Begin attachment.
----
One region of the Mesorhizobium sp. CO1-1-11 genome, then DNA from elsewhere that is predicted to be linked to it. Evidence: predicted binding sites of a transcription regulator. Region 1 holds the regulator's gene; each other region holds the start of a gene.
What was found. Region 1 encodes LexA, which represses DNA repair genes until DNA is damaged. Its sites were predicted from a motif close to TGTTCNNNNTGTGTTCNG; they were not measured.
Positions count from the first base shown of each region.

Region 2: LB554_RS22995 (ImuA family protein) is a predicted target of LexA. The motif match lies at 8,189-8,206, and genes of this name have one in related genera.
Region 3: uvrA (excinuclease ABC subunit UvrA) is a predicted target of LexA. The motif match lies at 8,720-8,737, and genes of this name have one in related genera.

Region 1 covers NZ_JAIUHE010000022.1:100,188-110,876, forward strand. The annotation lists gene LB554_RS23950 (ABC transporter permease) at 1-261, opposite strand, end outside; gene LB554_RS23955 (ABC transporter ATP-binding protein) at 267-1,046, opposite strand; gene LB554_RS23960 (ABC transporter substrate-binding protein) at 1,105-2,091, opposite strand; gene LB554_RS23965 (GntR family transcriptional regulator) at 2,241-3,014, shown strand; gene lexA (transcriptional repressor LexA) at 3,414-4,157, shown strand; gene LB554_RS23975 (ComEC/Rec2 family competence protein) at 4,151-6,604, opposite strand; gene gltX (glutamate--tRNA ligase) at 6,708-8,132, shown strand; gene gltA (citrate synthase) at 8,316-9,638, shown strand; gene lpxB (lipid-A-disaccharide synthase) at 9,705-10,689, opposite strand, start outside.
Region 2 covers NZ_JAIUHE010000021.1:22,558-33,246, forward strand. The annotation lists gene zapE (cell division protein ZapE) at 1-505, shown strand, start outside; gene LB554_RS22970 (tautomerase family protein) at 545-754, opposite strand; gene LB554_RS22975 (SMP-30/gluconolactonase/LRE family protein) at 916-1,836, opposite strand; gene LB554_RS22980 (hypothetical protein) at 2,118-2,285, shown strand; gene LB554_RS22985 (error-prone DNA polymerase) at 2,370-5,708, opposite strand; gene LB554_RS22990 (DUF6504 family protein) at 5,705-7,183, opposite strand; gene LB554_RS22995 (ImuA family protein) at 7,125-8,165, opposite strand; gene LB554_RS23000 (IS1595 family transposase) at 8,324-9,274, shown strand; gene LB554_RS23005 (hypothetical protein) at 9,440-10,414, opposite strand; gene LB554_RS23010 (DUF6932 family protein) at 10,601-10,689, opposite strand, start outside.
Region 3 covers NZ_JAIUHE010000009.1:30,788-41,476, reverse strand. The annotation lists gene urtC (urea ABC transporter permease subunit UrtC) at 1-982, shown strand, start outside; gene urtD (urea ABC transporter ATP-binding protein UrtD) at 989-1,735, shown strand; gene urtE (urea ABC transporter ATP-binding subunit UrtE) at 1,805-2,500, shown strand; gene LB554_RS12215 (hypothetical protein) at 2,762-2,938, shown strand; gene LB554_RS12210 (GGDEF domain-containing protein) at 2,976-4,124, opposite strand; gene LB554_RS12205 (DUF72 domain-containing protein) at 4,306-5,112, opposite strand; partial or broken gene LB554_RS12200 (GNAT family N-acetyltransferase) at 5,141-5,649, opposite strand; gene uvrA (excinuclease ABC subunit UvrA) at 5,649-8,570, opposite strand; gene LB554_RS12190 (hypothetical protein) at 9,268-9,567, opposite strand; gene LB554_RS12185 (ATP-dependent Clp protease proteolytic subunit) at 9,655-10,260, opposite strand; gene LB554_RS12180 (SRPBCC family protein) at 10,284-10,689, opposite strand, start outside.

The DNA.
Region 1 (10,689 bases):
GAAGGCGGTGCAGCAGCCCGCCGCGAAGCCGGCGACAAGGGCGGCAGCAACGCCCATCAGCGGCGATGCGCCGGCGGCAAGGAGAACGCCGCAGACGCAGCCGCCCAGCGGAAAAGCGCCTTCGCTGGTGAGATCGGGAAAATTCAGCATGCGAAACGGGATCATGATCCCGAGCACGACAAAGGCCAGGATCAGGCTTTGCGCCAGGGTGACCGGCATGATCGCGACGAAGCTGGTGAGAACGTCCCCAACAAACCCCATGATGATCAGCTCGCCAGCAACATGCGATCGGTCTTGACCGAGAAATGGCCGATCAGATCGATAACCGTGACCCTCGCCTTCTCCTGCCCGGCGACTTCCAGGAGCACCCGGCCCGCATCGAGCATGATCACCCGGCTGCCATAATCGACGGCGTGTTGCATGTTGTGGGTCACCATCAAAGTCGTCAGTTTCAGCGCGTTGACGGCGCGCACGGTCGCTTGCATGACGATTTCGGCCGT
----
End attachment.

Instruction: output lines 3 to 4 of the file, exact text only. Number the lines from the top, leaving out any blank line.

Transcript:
Positions count from the first base shown of each region.

Region 2: LB554_RS22995 (ImuA family protein) is a predicted target of LexA. The motif match lies at 8,189-8,206, and genes of this name have one in related genera.